Group wants voters to tell the province to pass a law asking police to ignore marijuana use.
Organizers of a campaign aimed at decriminalizing pot will be blitzing B.C. this summer, turning up at public gatherings to sign up donors and volunteers.
“British Columbians can expect to hear and see Sensible B.C. on a regular basis,” says Dana Larsen, director of the group set up last year to promote a referendum campaign on marijuana.
Governments had better take note because B.C. is place where people power packs a punch, where a 2011 referendum campaign killed the Harmonized Sales Tax. It’s also the location of Insite, the first supervised injection centre in Canada, which is broadly supported by an open-minded, caring community.
It’s not a long shot to imagine that British Columbians, fed up with the side-effects of an illegal and untaxed pot industry, would vote to support regulation of cannabis cultivation, distribution and use.
A Senate committee back in 2003 estimated B.C.’s pot industry to be worth $6 billion — a sum that would reap considerable tax revenues.
Sensible B.C. aims to gather signatures from 400,000 supporters, representing 10 per cent of registered voters in every electoral district, within a 90-day period between September and November.
That’s what’s needed to trigger a B.C. referendum, which Sensible B.C. proposes in 2014.
The referendum, strictly speaking, wouldn’t be about decriminalizing marijuana use. That would require changing the Criminal Code, which is under federal jurisdiction. The Harper government would undoubtedly nix any such proposal.
Rather, the vote would be on whether to introduce a “Sensible B.C. Policing Act”, whereby the province would ask police to stop detaining or arresting anyone for marijuana possession.
It would also call for a commission to devise a regulatory and taxation framework for a marijuana market in B.C.
The task might be easier now that Washington state is setting up its own such framework after last November’s voter decision to allow marijuana growers and retailers to set up shop. If B.C. follows that lead, money collected in taxes could be directed to drug awareness programs.
At present, the province’s pot industry is a scourge, serving the interests of organized crime and others involved in illegal marijuana growing operations.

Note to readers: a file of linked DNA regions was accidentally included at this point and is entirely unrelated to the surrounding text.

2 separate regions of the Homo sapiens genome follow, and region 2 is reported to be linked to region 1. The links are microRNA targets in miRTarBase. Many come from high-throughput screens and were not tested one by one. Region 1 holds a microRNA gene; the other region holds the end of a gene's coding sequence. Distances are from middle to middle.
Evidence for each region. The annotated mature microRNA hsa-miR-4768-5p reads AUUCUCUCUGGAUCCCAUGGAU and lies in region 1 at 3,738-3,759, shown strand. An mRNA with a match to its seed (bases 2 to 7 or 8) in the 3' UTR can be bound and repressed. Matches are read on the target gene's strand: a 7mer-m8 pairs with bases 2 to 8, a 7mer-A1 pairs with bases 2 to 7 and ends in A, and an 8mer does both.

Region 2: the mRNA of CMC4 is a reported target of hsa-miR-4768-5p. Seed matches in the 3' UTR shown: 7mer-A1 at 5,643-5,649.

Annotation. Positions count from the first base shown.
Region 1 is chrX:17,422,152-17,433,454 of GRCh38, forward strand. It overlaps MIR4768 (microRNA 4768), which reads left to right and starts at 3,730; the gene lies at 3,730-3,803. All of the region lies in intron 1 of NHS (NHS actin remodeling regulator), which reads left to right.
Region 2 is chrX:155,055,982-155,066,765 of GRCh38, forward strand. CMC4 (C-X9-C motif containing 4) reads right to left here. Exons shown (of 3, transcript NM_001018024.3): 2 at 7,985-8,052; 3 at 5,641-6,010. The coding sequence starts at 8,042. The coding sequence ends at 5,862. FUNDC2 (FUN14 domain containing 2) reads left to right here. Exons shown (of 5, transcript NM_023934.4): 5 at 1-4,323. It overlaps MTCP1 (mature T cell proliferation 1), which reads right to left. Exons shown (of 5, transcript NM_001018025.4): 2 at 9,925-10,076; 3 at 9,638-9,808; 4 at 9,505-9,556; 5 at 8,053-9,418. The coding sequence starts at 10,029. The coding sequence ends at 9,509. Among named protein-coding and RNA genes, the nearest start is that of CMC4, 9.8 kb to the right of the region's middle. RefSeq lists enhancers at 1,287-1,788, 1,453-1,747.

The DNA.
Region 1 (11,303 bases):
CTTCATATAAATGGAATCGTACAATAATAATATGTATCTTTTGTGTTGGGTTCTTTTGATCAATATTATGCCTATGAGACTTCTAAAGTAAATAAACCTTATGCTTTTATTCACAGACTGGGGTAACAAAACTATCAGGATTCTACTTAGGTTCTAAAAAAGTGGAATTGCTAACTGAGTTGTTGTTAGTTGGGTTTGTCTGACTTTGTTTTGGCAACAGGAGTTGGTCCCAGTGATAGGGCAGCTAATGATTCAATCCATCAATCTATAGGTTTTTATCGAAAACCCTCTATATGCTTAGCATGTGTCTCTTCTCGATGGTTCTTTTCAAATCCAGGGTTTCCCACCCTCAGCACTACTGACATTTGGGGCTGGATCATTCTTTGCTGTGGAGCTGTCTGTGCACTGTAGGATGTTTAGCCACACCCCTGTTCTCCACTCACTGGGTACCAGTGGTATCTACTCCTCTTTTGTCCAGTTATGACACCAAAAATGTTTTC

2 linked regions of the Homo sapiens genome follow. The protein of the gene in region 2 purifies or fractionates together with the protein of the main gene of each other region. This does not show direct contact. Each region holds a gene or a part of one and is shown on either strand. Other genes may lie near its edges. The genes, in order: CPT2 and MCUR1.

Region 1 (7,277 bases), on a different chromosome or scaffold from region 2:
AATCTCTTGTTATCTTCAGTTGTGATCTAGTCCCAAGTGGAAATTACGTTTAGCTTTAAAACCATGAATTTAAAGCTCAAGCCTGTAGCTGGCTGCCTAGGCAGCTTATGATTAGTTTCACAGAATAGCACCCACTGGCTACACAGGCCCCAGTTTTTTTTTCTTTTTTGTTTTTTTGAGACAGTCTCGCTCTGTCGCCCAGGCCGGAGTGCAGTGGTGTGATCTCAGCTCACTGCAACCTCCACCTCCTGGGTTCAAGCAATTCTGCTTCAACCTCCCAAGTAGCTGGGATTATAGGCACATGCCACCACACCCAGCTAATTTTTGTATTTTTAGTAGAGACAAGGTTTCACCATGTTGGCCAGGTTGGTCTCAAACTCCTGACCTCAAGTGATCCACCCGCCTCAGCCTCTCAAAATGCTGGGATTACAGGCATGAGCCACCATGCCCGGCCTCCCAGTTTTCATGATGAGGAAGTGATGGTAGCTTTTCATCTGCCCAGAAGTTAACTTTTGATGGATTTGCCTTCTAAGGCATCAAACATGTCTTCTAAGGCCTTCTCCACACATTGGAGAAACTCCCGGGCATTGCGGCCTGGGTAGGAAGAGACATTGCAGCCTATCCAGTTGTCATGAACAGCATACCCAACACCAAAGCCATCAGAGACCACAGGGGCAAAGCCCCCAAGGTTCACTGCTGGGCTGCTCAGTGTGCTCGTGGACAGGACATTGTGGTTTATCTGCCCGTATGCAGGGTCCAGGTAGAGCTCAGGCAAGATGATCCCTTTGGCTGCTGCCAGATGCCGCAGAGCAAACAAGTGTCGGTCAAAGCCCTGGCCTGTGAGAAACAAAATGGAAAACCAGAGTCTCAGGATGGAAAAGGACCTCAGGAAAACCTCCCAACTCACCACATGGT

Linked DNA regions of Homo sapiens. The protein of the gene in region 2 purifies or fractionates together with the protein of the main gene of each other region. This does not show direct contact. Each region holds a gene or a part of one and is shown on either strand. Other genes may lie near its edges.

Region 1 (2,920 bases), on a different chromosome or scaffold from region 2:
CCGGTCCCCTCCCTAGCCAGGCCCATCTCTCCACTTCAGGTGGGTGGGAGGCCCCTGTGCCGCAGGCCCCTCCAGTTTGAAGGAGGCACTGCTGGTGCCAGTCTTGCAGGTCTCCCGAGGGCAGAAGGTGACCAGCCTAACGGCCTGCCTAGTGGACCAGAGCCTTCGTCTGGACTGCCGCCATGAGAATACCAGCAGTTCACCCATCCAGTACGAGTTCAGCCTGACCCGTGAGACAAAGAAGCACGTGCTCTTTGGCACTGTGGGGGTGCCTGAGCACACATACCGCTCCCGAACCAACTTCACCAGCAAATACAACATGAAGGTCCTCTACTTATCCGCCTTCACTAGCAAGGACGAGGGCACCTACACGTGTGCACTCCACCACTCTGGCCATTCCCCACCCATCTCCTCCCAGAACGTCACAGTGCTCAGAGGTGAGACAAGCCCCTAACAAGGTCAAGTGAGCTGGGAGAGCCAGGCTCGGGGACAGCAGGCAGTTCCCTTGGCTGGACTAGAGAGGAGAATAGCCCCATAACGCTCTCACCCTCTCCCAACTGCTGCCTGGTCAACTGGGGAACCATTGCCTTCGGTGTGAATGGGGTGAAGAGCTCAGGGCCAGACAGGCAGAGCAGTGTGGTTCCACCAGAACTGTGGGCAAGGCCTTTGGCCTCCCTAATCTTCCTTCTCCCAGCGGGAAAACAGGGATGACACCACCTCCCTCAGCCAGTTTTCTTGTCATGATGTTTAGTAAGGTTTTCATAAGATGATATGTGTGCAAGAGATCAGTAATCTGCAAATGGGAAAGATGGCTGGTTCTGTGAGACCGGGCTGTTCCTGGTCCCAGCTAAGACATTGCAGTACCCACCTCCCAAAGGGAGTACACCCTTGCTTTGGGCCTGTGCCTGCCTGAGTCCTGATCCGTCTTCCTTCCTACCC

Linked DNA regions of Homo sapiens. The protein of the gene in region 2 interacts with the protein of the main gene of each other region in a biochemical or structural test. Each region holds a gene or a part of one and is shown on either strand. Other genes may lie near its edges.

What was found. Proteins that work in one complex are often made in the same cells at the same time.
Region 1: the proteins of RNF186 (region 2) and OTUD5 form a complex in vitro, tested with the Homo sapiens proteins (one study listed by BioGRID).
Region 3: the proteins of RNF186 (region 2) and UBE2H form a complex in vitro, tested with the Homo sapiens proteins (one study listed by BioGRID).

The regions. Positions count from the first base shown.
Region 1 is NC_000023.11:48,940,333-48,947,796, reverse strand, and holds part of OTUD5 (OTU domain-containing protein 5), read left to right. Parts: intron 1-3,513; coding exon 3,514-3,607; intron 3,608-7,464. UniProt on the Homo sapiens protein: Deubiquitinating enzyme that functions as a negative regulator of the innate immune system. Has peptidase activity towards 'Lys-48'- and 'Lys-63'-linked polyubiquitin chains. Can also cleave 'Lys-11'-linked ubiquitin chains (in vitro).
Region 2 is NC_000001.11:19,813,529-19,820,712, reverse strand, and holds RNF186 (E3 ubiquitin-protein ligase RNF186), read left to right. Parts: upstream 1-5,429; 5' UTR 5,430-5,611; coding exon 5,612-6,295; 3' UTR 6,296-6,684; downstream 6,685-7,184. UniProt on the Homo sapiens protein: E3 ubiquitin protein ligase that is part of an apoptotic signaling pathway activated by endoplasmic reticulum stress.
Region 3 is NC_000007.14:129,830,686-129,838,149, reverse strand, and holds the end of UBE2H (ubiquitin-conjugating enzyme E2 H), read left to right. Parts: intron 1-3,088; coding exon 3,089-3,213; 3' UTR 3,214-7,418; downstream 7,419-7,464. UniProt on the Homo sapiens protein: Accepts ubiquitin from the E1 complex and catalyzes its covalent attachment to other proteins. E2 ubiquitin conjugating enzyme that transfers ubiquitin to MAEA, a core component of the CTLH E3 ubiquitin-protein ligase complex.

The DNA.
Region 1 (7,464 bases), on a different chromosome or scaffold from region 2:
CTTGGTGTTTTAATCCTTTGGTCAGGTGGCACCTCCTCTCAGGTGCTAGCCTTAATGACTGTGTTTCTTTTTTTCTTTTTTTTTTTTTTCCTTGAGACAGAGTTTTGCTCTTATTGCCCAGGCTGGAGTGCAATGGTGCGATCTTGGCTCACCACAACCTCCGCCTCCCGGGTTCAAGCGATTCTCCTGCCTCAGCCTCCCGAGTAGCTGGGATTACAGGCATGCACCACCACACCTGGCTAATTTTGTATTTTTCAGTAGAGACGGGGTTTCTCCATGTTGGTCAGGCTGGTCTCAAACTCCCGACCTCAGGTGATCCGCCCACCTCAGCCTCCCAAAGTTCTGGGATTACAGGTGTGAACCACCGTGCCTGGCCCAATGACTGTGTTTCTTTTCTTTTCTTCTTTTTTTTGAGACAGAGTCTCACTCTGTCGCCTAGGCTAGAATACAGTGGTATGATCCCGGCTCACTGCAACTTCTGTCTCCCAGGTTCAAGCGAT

Just this month, police uncovered a Hells Angels-linked, 430-plant marijuana-growing operation in buried shipping containers in Langley; a month before, they made a similar bust in Mission.
B.C. is home to some 188 organized crime gangs. Last year, the province experienced 19 fatalities resulting from gangland hits, believed to be drug-related.
Moreover, the pot law has become an ass, with people openly flouting it every April 20 when tens of thousands gather in the square in front of the Vancouver Art Gallery to toke up as nearby police pretend not to notice.
Polls consistently have shown that B.C. residents want reform. An Angus Reid poll in April found 73 per cent of B.C. respondents support further research into the regulation and taxation of pot.
Larsen reported this week that his group has the support of the B.C. Civil Liberties Association and B.C. Health Officers Council.
Decriminalization also is backed by the Canadian Drug Policy Coalition; the Union of B.C. Municipalities; former B.C. attorneys general Geoff Plant, Graeme Bowbrick, Colin Gabelmann and Ujjal Dosanjh; former Vancouver mayor Sam Sullivan; and Senator Larry Campbell.
Christy Clark’s Liberals have punted the issue, asserting it’s up to Ottawa to address matters related to cannabis use. That’s no surprise; it’s a difficult political issue bound to attract controversy.
Sensible B.C.’s strategy, of course, is to have British Columbians force the province’s hand through a potent referendum result.
Its approach has been methodical, pragmatic and has every chance of proving effective.